9th Annual United Nations Association Film Festival

31 Documentaries from Around the World

October 25-29, 2006 at Stanford University

Cubberley Auditorium | School of Education and Annnenberg Auditorium | Cummings Art Building

Ted Turner, Alec Baldwin, Danny Glover, Peter Coyote, and Susan Sarandon are all members of the UNAFF Honorary Committee. Why? Because they recognize that documentaries shown at this year's Festival provide a unique insight into compelling issues from Afghanistan, Albania, Australia, Brazil, Cambodia, Canada, Colombia, China, the Congo, Ethiopia, Germany, France, India, Indonesia, Iran, Iraq, Israel, Kenya, Mexico, Nepal, Nicaragua, Pakistan, Palestine, Peru, Russia, Rwanda, the Sierra Leone, Spain, the UK and the US.

You will find stories about refugees in the Sierra Leone and humanitarian aid in the Congo to the war in the Middle East and Iraq, from the status of women in Rwanda, Nicaragua and India to the fight against AIDS in Africa and China, from stories about environmental devastation on Native American reservations to the Tsunami tragedy in Indonesia, UNAFF presents compelling images.

The Festival opens on October 25 with heart wrenching films from around the world. In They Chose China, Academy Award-nominated filmmaker Shuibo Wang tells the controversial story of a group of American soldiers held in POW camps, who refused repatriation to the US after the end of the Korean War. Ben Lewis's film Blowing Up Paradise traces 30 years of French atomic tests in Tahiti. Marcelo Bukin's short film Lima's Streets focuses on homeless children in Peru. Between Two Stones: Nepal's Decade of Conflict deals with the toll on the civilian population caught in the conflict between Maoist rebels and monarchy security forces in the Himalayas. And Paul Cowan's film The Peacekeepers is a behind the scenes depiction of United Nations peacekeeping operations in the Congo.

Not surprisingly, the focus of a number of filmmakers work this year has been the crisis in the Middle East.

Baghdad ER by Emmy award winners Jon Alpert and Matthew O'Neill chronicles two months at the 86th Combat Support Hospital in Iraq. Tom Eldridge's eight-minute documentary Beyond Iraq focuses on the soldiers with severe injuries and the activities that have helped them deal with their new lives. Independent Intervention shows how a Norwegian filmmaker in the United States questions the US media coverage of the war in Iraq.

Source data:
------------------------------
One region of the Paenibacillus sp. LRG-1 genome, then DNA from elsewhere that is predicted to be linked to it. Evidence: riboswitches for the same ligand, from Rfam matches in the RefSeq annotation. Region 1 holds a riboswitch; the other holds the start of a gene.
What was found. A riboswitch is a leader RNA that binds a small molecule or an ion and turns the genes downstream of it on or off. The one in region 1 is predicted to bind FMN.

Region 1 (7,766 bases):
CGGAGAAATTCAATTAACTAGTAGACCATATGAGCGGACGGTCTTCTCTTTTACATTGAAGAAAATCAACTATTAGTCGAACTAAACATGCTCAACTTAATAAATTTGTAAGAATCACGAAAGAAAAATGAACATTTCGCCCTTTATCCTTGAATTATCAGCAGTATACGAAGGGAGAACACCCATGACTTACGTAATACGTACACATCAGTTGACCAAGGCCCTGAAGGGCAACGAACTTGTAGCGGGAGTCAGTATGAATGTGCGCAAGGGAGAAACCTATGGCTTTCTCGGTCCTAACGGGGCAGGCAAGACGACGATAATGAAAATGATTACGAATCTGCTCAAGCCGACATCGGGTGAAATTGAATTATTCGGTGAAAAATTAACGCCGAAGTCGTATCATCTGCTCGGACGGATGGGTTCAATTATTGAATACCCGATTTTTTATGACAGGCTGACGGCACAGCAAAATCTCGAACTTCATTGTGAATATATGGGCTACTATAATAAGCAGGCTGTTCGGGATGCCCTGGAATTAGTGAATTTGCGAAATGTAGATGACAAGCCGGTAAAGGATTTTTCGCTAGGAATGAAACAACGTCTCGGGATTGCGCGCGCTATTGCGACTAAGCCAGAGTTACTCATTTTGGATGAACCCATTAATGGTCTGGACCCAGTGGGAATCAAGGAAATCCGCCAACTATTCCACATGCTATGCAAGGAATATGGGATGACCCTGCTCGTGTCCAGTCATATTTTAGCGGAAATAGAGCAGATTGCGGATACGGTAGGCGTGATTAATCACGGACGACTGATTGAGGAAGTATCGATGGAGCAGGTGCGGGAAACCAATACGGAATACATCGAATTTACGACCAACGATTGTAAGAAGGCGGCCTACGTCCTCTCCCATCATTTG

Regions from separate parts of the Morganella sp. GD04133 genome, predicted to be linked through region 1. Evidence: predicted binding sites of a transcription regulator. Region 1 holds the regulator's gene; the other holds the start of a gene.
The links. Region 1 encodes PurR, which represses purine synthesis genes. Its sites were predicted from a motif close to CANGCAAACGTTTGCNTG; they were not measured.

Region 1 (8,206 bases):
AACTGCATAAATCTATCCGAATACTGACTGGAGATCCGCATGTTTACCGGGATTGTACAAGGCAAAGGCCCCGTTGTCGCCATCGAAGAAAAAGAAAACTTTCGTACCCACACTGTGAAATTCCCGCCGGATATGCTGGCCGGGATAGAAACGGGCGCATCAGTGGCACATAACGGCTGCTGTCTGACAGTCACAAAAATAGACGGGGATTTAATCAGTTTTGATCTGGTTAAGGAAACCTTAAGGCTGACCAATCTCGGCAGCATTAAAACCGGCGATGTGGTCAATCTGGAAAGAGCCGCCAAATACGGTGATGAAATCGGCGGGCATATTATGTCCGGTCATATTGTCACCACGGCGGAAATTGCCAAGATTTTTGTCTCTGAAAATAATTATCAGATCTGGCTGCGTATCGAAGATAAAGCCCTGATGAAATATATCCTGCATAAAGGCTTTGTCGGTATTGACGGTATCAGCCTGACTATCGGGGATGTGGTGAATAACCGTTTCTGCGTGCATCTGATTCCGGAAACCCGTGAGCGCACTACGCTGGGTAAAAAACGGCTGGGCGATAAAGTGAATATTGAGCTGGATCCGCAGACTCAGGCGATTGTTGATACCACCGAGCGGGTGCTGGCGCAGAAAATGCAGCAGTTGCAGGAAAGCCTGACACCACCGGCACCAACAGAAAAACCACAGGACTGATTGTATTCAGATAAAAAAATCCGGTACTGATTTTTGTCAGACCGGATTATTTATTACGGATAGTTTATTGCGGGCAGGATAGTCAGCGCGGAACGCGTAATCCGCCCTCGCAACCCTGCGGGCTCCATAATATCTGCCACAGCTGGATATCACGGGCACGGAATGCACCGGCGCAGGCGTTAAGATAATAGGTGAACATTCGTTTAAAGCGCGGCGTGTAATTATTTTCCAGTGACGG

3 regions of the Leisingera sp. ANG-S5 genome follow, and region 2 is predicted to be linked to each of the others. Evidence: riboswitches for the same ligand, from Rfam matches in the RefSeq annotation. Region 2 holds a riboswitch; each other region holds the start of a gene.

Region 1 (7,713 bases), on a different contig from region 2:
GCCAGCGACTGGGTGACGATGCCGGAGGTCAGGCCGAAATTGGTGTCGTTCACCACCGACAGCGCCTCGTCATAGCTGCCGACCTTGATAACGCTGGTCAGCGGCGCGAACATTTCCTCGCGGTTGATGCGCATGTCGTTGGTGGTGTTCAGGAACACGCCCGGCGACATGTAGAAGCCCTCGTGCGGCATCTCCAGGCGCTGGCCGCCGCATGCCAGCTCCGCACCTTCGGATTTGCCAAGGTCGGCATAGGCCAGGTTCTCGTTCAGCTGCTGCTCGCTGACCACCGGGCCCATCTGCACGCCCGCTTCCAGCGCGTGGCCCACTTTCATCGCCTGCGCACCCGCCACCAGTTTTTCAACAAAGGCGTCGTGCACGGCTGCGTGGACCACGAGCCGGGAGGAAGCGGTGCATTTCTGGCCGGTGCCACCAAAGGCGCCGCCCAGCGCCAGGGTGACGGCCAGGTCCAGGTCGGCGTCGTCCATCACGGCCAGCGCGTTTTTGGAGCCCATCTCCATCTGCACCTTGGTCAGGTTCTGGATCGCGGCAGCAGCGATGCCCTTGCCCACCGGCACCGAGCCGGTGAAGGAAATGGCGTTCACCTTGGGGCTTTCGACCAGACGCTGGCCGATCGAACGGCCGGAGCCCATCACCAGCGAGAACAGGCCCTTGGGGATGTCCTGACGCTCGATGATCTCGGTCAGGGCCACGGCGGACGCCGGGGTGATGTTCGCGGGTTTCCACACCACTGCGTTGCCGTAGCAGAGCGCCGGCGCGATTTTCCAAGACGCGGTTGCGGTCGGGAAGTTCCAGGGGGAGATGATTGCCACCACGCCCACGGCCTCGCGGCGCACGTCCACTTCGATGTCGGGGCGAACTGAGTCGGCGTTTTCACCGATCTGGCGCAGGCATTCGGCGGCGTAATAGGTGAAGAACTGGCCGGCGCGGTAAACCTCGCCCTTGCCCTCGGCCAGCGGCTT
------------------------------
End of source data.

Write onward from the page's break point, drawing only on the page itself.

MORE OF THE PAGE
There are also a number of films that analyze the human price of conflict, violence and natural disasters.

Scott Dalton and Margarita Martinez film La Sierra is an intimate look at the violent barrios of Medellin, the neighborhood "in the hands of kids with guns" in Colombia. Does the solution to the conflict between Israelis and Palestinians rest in the classroom rather than in the angry, fearful streets of the region? James Cullingham's film Lessons In Fear attempts to find an answer to the Middle East crisis by struggling to make education a positive force in the Israeli and Palestinian Territories. In Epitaph filmmaker Mikael Lubtchansky uses 71 "digitally painted" press photos and 1 short video to create a poetic visual memorial to 9/11. The Tsunami Generation is the story of the Aceh province where in the wake of the Tsunami disaster the Indonesian government, militant Muslims, the GAM guerilla and NGOs are all aspiring to gain from the rebuilding of Aceh.

Women, lesbian/gay and health issues are also represented. Busting Out by Francine Strickwerda and Laurel Smith explores the history and politics of breast obsession in America. Lauren Greenfield makes her directorial debut with Thin, a cinema verite documentary exploring eating disorders. Malcolm Ingram's Small Town Gay Bar takes us to spaces where small-town gays and lesbians find each other, and where their lives are celebrated rather than hidden. Rosita, a documentary by filmmakers Barbara Attie and Janet Goldwater, traces a young Nicaraguan girl's journey from innocent victim to unwitting victor. The Shape of Water directed by Kum-Kum Bhavnani and narrated by Susan Sarandon, documents a slice of the lives and work of six women in Brazil, India, Senegal, and the Middle East.

Information about the festival is available at www.unaff.org or 650-724-5544.

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Blowing Up Paradise

In The Tall Grass

Lessons In Fear


The Shape Of Water

They Chose China